Vehicle Body Structure Durability Analysis

Due to several indeterminate factors, the assessment of the durability performance of a vehicle body is traditionally accomplished using test methods. An analytical fatigue life prediction method (four-step durability process) that relies mainly on numerical techniques is described in this paper. The four steps comprising this process include the identification of high stress regions, recognizing the critical load types, determining the critical road events and calculation of fatigue life. In addition to utilizing a general purpose finite element analysis software for the application of the Inertia Relief technique and a previously developed fatigue analysis program, two customized programs have been developed to streamline the process into an integrated, user-friendly tool. The process is demonstrated using a full body, finite element model.
Technical Paper

Vehicle Aerodynamic Shape Optimization

Recent advances in morphing, simulation, and optimization technologies have enabled analytically driven aerodynamic shape optimization to become a reality. This paper will discuss the integration of these technologies into a single process which enables the aerodynamicist to optimize vehicle shape as well as gain a much deeper understanding of the design space around a given exterior theme.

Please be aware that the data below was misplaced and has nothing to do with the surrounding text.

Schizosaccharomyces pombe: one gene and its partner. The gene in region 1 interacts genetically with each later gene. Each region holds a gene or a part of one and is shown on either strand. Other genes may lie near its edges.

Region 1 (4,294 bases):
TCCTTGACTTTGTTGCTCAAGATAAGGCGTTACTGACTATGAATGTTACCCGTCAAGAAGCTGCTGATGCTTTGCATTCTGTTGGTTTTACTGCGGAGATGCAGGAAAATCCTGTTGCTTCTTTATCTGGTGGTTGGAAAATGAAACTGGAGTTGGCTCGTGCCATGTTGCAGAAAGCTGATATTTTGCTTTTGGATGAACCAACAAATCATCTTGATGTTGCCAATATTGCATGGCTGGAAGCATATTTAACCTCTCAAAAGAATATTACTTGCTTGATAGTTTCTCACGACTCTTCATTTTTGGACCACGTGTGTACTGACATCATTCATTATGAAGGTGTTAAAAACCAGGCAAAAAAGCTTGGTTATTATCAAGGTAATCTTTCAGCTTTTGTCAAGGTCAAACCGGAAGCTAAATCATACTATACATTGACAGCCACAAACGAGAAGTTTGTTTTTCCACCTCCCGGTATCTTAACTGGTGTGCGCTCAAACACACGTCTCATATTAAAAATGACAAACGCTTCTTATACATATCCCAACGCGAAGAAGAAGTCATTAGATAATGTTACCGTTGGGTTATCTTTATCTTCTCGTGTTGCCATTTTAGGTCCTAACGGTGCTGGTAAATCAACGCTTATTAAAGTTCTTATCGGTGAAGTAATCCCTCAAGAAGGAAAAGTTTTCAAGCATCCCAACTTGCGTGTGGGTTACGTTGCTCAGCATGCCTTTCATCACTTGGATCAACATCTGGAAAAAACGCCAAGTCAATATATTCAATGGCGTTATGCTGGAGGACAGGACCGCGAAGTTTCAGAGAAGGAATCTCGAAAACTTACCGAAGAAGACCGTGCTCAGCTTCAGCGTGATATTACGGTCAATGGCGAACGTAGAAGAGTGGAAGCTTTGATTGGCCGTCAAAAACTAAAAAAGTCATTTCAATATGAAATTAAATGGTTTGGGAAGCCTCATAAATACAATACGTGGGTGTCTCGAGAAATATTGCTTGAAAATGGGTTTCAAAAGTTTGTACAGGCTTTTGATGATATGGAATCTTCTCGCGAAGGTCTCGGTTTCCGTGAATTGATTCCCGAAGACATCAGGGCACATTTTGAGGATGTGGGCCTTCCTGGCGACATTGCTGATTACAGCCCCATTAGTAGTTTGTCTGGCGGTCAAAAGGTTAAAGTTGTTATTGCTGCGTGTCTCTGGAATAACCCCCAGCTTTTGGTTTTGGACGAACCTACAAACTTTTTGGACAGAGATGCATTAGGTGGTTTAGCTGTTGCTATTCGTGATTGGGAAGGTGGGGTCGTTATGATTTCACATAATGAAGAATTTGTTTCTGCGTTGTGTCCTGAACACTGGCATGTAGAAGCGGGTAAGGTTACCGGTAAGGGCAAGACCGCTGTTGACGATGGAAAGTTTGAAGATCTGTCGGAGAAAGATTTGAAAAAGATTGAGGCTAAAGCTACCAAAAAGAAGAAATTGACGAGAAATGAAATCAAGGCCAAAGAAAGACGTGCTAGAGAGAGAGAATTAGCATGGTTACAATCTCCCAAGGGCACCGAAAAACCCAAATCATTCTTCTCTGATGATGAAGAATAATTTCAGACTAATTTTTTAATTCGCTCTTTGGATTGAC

Technical Paper

Variable Displacement by Engine Valve Control

Intake and exhaust valve control has been combined with engine calibration control by an on-board computer to achieve a Variable Displacement Engine with improved BSFC during part throttle operation. The advent of the on-board computer, with its ability to provide integrated algorithms for the fast accurate flexible control of the entire powertrain, has allowed practical application of the valve disabler mechanism. The engine calibration basis and the displacement selection criteria are discussed, as are the fuel economy, emissions and behavior of a research vehicle on selected drive cycles ( Metro, Highway and Steady State ). Additionally, the impact upon vehicle driveability and other related subsystems ( e.g., transmission ) is addressed.
Technical Paper

Vacuum EGR Valve Actuator Model